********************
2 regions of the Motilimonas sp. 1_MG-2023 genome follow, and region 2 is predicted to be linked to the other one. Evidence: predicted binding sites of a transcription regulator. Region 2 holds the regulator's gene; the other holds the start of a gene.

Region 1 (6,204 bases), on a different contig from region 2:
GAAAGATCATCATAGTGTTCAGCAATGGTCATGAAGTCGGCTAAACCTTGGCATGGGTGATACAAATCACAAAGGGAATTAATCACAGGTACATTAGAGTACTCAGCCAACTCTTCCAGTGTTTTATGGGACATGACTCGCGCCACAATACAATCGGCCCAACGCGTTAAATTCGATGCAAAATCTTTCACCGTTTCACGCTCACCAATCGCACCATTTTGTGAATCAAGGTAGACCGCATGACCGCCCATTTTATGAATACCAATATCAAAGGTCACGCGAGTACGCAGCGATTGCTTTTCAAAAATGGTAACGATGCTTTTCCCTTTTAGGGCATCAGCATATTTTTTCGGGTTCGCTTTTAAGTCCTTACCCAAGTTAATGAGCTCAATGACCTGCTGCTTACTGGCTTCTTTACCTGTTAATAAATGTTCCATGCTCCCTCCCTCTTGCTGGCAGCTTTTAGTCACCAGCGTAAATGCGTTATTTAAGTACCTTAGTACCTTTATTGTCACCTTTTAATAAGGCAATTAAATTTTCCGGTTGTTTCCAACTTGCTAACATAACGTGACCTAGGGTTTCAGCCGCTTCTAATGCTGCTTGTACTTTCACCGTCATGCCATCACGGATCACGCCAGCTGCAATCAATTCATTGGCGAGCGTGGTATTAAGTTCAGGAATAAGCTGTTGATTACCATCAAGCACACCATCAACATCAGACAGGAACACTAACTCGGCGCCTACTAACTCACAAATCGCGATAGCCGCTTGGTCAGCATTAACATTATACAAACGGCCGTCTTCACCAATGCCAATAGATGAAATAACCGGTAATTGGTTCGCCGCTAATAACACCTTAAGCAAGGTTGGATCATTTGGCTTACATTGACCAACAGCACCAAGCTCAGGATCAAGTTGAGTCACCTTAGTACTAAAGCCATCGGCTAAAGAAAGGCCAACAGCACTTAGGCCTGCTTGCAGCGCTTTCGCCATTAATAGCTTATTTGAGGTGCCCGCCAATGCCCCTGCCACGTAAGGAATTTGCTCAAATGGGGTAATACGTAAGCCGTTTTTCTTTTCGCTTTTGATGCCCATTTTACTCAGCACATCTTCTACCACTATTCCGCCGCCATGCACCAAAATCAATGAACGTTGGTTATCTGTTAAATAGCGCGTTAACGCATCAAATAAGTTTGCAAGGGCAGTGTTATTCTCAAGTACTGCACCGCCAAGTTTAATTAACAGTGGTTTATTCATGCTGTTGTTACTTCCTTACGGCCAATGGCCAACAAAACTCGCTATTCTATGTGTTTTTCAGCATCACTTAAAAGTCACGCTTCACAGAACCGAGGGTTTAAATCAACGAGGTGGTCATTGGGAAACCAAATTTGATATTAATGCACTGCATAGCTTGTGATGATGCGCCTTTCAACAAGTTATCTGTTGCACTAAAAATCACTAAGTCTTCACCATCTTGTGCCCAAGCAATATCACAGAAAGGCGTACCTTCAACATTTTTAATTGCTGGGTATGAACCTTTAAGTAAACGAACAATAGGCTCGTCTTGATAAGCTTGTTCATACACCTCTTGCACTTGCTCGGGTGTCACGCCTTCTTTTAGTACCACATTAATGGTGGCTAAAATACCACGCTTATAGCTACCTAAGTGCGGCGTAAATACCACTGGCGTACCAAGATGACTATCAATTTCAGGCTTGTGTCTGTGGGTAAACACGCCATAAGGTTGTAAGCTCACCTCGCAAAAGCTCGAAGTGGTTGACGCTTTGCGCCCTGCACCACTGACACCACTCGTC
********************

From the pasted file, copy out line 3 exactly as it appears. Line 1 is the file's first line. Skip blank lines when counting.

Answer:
GAAAGATCATCATAGTGTTCAGCAATGGTCATGAAGTCGGCTAAACCTTGGCATGGGTGATACAAATCACAAAGGGAATTAATCACAGGTACATTAGAGTACTCAGCCAACTCTTCCAGTGTTTTATGGGACATGACTCGCGCCACAATACAATCGGCCCAACGCGTTAAATTCGATGCAAAATCTTTCACCGTTTCACGCTCACCAATCGCACCATTTTGTGAATCAAGGTAGACCGCATGACCGCCCATTTTATGAATACCAATATCAAAGGTCACGCGAGTACGCAGCGATTGCTTTTCAAAAATGGTAACGATGCTTTTCCCTTTTAGGGCATCAGCATATTTTTTCGGGTTCGCTTTTAAGTCCTTACCCAAGTTAATGAGCTCAATGACCTGCTGCTTACTGGCTTCTTTACCTGTTAATAAATGTTCCATGCTCCCTCCCTCTTGCTGGCAGCTTTTAGTCACCAGCGTAAATGCGTTATTTAAGTACCTTAGTACCTTTATTGTCACCTTTTAATAAGGCAATTAAATTTTCCGGTTGTTTCCAACTTGCTAACATAACGTGACCTAGGGTTTCAGCCGCTTCTAATGCTGCTTGTACTTTCACCGTCATGCCATCACGGATCACGCCAGCTGCAATCAATTCATTGGCGAGCGTGGTATTAAGTTCAGGAATAAGCTGTTGATTACCATCAAGCACACCATCAACATCAGACAGGAACACTAACTCGGCGCCTACTAACTCACAAATCGCGATAGCCGCTTGGTCAGCATTAACATTATACAAACGGCCGTCTTCACCAATGCCAATAGATGAAATAACCGGTAATTGGTTCGCCGCTAATAACACCTTAAGCAAGGTTGGATCATTTGGCTTACATTGACCAACAGCACCAAGCTCAGGATCAAGTTGAGTCACCTTAGTACTAAAGCCATCGGCTAAAGAAAGGCCAACAGCACTTAGGCCTGCTTGCAGCGCTTTCGCCATTAATAGCTTATTTGAGGTGCCCGCCAATGCCCCTGCCACGTAAGGAATTTGCTCAAATGGGGTAATACGTAAGCCGTTTTTCTTTTCGCTTTTGATGCCCATTTTACTCAGCACATCTTCTACCACTATTCCGCCGCCATGCACCAAAATCAATGAACGTTGGTTATCTGTTAAATAGCGCGTTAACGCATCAAATAAGTTTGCAAGGGCAGTGTTATTCTCAAGTACTGCACCGCCAAGTTTAATTAACAGTGGTTTATTCATGCTGTTGTTACTTCCTTACGGCCAATGGCCAACAAAACTCGCTATTCTATGTGTTTTTCAGCATCACTTAAAAGTCACGCTTCACAGAACCGAGGGTTTAAATCAACGAGGTGGTCATTGGGAAACCAAATTTGATATTAATGCACTGCATAGCTTGTGATGATGCGCCTTTCAACAAGTTATCTGTTGCACTAAAAATCACTAAGTCTTCACCATCTTGTGCCCAAGCAATATCACAGAAAGGCGTACCTTCAACATTTTTAATTGCTGGGTATGAACCTTTAAGTAAACGAACAATAGGCTCGTCTTGATAAGCTTGTTCATACACCTCTTGCACTTGCTCGGGTGTCACGCCTTCTTTTAGTACCACATTAATGGTGGCTAAAATACCACGCTTATAGCTACCTAAGTGCGGCGTAAATACCACTGGCGTACCAAGATGACTATCAATTTCAGGCTTGTGTCTGTGGGTAAACACGCCATAAGGTTGTAAGCTCACCTCGCAAAAGCTCGAAGTGGTTGACGCTTTGCGCCCTGCACCACTGACACCACTCGTC